Where to Read
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What's the Story?
MUSE is the story of Claire Emerson, who's 17 in an alternative Chicago in 1893. After the Revolutionary War, George Washington accepted a monarchy and he and his descendents have ruled the Kingdom of America ever since. Claire's father has been commissioned to build a tremendous cannon for the upcoming Great Exposition, but he's struggling to finish it on time and still hasn't gotten it to work properly. Mentally ill, abusive, and controlling, he wants to keep Claire with him because he believes she has a magical power to make his wishes become real, and he needs her to get the big cannon to show what it can do at the grand opening of the exposition. The cannon finally does work when it's supposed to, but only after Claire puts her hands on it. Which catches the attention of Duchamp, the young hereditary governor of the province, who whisks her off to his mansion where he can keep her close. Claire is swept up into a world of intrigue, looming war, and an attempt to replace Duchamp with a woman who would be queen in all but name. Can she save the province and restore Duchamp to power? Or maybe even keep some of it for herself?
Is It Any Good?
Author Brittany Cavallaro takes an interesting historical "what-if" and infuses it with page-turning suspense. Wondering what the U.S. would be like if it had become a monarchy instead isn't exactly new, but setting the story at roughly the halfway point between the end of the Revolutionary War and now offers a unique chance to imagine how a monarchy would have evolved along the way. The author populates her world with colorful characters, both real and fictional, and using an alternative Chicago World's Fair as the main backdrop is a nice touch. Readers who find the premise intriguing will no doubt enjoy this book. And although the writing certainly moves the story along, it doesn't provide anything more than that, or offer a compelling reason to read the book if the idea doesn't grab you.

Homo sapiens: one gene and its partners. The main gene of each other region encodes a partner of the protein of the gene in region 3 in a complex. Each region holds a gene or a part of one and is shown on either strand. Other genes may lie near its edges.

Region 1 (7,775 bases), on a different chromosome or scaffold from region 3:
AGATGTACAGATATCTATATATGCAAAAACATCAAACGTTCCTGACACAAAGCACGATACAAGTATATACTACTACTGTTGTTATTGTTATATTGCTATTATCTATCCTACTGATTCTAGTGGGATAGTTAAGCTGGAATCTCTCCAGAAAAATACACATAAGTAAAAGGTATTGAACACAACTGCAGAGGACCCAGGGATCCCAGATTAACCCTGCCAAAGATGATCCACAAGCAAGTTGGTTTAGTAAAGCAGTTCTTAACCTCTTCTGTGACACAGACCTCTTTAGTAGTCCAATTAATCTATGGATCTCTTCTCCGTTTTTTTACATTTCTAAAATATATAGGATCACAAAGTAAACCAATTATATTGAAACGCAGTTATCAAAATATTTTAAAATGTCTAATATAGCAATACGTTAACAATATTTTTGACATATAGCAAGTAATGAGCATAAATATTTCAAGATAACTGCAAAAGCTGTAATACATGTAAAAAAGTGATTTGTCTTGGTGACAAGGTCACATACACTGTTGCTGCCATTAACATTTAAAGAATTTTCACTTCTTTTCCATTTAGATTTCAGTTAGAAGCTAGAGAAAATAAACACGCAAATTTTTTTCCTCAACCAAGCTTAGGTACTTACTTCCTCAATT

Teens will relate to Claire and her best friend Beatrix as they chafe against rules that keep them from making their own decisions and doing what they want to do with their lives. Plot twists keep the reader, and Claire, guessing and the pages turning. The surprise ending will leave fans anxious for the rest of the story in the planned second volume. This novel is best for readers who enjoy alternative realities, letting go, and going along for the ride.
Talk to Your Kids About ...
Families can talk about women's lives in Muse. Were women's roles very different in the 1890s in real life? A lot has changed for the better, but what do we still need to work on as a society?
Stories in which history turned out differently than it did in real life are very popular. What do you think of the idea? Is imagining different outcomes interesting? Does it offer new perspectives or possibilities? Or should we not mess with what really happened in the past?
Have you read any other books by Brittany Cavallaro? How do they compare? Or if you didn't, would you like to now?
- Author: Brittany Cavallaro
- Genre: Fantasy
- Topics: Activism, Magic and Fantasy, Friendship, Great Girl Role Models
- Book type: Fiction
- Publisher: Katherine Tegen Books
- Publication date: February 2, 2021
- Publisher's recommended age(s): 14 - 17
- Number of pages: 352
- Available on: Nook, Audiobook (unabridged), Hardback, iBooks, Kindle
- Last updated: April 12, 2021